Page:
Category Archives: Substance Abuse

Signs of Drug and Alcohol Abuse

Substance abuse can impact individuals across all races, genders and classes.


Many of those close to substance abusers often wonder if there were any early warning signs that they should have seen or known about in order to help prevent or stop substance dependence.


While you can’t always stop or prevent such abuse, there are some signs that all of us should be aware of and look out for in our loved ones.

All types of substance abuse such as drug and alcohol abuse have many of the same signs.  Substance abuse can impact the body’s health, create changes in physical behaviors and lead to psychological changes in behavior.


Knowing the early warning signs of such abuse, you can know when to seek help for friends and family members.  Early invention for both drug and alcohol abuse are successful in stopping such abuse and preventing the lasting negative health impacts of long-term substance abuse.


Outward Signs of Drug and Alcohol Abuse

There are a number of physical signs of drug and alcohol abuse and changes to physical appearance that can indicate someone may be involved in substance abuse.


While some of these signs can be indicators of physical illness or stress, these physical signs can also indicate the onset of a serious substance abuse problem.

•    Changes in eating habits, loss or increase in appetite
•    Bloodshot eyes, watery eyes and abnormal pupil sizes
•    Odors from the body
•    Changes in sleeping habits, insomnia or increased sleepiness
•    Needle marks on arms or legs
•    Problems with physical coordination, walking slow or swaying
•    Excessive sweat, shaking and trembling
•    Rubbing of nose and face
•    Lack of attention to physical hygiene or appearance.


Physical Behaviors

In addition to changes in appearance, those involved in substance abuse often have physical changes in their behaviors.


These changes are noticeable by those who live, work and go to school with those who are dealing with substance abuse. It might be important to ask those who are around your concerned loved ones to see if they see or notice any of the following signs:

•    Frequent lateness to school or work, high absenteeism
•    Withdrawal from others and normal activities, hiding whereabouts, keeping secrets
•    Changes in associates and friends
•    Getting into physical fights and conflicts
•    Sudden financial problems, borrowing money more frequently
•    Stealing.


Psychological Changes

Substance abuse takes a toll on mental well-being and psychological health.  People who are heavily into substance abuse change the way they engage and interact with others.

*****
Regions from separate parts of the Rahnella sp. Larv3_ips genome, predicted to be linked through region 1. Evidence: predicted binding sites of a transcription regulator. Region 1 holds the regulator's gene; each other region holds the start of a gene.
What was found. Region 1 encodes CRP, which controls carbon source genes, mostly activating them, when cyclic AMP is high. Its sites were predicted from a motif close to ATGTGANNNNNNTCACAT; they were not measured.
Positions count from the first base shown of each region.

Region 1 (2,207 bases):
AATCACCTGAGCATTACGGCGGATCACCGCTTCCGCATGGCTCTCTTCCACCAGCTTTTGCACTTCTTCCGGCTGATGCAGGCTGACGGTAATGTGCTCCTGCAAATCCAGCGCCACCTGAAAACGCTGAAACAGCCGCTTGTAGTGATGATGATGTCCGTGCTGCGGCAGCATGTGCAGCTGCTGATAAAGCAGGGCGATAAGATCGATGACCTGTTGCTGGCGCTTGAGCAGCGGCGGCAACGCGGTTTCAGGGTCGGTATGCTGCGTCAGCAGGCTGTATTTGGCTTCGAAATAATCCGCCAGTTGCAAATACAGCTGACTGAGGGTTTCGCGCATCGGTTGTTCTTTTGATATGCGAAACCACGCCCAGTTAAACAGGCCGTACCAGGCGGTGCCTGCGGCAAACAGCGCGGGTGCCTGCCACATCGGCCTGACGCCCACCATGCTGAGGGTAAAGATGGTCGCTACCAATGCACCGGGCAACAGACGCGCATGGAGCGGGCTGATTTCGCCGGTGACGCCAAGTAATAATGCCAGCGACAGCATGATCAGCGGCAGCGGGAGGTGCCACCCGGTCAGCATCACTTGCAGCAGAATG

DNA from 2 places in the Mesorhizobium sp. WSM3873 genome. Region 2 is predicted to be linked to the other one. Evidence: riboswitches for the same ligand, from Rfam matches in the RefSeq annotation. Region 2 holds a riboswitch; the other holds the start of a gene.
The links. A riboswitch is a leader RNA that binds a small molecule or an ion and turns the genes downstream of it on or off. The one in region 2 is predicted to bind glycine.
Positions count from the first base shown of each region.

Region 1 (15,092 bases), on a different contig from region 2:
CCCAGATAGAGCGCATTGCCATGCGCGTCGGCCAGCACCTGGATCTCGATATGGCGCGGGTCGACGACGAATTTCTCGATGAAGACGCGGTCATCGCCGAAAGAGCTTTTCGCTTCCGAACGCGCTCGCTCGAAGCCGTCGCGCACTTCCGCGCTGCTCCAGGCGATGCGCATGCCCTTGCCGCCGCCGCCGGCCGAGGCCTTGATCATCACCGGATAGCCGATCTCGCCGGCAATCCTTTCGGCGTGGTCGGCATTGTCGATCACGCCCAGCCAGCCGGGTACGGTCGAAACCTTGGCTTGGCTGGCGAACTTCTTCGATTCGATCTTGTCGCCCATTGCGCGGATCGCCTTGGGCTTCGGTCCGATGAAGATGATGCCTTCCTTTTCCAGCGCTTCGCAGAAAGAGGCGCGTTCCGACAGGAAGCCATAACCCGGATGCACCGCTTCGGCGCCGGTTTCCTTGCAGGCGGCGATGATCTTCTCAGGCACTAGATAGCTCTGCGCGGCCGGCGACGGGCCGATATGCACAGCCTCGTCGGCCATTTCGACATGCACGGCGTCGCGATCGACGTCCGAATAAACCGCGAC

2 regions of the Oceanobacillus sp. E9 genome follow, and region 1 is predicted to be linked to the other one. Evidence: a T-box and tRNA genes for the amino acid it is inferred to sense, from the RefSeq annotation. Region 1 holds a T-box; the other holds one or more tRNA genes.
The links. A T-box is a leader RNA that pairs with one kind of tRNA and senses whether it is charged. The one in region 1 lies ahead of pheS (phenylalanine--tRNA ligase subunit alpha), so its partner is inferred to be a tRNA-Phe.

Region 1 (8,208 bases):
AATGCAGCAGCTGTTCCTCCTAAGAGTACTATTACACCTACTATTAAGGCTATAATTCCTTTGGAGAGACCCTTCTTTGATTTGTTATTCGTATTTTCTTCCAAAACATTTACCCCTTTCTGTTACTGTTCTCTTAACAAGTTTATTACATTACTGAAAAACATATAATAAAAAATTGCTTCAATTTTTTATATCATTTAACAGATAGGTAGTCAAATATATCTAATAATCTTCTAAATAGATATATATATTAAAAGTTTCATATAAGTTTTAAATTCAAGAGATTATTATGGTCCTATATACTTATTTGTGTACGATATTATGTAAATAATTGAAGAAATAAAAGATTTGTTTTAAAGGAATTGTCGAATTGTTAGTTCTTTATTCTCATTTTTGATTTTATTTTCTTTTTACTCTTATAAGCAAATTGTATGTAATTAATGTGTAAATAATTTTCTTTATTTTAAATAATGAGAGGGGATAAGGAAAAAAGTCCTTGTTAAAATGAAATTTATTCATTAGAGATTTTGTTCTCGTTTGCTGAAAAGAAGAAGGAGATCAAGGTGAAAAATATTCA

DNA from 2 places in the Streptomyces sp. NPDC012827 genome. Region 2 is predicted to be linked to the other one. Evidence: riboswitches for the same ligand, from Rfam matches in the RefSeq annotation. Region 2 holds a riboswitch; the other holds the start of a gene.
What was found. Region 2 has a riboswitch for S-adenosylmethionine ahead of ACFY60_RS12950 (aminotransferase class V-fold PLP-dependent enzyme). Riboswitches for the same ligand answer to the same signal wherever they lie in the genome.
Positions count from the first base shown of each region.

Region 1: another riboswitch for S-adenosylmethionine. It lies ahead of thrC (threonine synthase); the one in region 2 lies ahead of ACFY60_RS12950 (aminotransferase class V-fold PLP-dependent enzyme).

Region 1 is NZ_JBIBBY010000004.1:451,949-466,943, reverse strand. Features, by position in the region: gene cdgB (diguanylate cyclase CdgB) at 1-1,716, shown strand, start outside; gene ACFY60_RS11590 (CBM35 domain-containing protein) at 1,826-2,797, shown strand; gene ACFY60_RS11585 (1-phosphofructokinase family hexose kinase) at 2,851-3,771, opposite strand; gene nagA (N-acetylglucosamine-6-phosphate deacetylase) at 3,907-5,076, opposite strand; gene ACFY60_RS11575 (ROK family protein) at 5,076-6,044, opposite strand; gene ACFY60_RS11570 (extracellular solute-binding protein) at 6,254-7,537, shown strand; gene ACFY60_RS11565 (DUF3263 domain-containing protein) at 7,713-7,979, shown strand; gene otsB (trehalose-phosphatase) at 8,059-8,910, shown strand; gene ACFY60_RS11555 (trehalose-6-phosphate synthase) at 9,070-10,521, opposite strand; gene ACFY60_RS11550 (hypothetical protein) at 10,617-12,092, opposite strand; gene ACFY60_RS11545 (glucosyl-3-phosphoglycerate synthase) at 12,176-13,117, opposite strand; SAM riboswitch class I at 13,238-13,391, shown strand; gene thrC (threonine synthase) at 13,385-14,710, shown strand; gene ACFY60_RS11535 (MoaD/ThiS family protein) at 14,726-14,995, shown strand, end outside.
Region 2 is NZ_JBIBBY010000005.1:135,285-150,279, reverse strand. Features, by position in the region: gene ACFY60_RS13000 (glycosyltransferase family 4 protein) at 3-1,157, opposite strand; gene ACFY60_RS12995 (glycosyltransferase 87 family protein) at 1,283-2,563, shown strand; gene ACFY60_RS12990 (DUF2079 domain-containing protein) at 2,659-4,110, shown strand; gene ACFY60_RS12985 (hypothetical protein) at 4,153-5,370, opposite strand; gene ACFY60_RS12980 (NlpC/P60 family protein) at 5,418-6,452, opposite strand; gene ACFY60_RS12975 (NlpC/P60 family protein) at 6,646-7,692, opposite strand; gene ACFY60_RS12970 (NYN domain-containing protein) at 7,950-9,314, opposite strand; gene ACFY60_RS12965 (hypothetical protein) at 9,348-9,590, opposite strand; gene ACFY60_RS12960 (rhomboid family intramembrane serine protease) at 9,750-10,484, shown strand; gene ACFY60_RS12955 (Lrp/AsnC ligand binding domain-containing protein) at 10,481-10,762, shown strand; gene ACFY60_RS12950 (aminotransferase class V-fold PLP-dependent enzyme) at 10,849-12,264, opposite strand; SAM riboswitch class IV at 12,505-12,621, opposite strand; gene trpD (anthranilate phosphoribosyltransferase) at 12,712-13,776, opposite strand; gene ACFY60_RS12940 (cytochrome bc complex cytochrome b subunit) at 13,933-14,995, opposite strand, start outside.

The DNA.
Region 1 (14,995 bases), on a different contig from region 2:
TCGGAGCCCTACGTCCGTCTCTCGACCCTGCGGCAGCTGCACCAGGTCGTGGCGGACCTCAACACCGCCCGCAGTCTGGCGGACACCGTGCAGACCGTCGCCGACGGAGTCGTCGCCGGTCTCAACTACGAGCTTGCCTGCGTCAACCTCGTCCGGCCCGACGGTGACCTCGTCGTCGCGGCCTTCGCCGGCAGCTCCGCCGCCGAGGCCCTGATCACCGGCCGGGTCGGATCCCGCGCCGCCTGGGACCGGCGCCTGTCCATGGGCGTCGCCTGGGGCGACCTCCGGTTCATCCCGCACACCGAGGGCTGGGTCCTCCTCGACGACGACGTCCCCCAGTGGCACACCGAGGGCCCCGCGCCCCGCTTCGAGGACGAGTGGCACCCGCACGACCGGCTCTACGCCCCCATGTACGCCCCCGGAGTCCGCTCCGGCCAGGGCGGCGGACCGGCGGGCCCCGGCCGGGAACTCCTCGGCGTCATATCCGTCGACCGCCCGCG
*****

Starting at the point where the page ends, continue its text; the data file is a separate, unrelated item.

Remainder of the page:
•    Loss of interest in once enjoyable activities
•    Changes in personality
•    Increased moodiness and irritability, frequent mood changes
•    Paranoid behaviors, anxiousness
•    Lack of focus, no motivation.


Noticing an isolated or single change in a person’s behavior and attitude is not a good indicator of substance abuse.


Rather, persons who embody a combination of the physical, behavioral and psychological changes associated with substance abuse may indicate that they have or are developing a substance abuse problem.


All of the collective issues, can be addressed at a private clinic for rehabilitation, such as


These indicators can help you identify substance abuse in your friends and family and help them to seek early addiction treatments and interventions.



Substance Abuse Treatment Options

Depending on the severity and depth of a person’s substance abuse and the financial resources and support systems available in a particular community, there are a variety of different types of substance abuse treatment options for those in need.

Some types of treatment options are very intensive and involve residential stays and inpatient services, whereas other options are outpatient venues and involve support services and individualized or group therapies.

People often seek treatment when they recognize that their substance abuse problems are negatively impacting their lives, are strongly urged to treatment after invention by family and friends or are forced into treatment after getting into legal trouble and offered the option of treatment as an alternative to jail time.


Regardless of the reason for treatment, those who recognize that they do have a problem usually benefit more from treatment than those who deny that they have a substance abuse problem.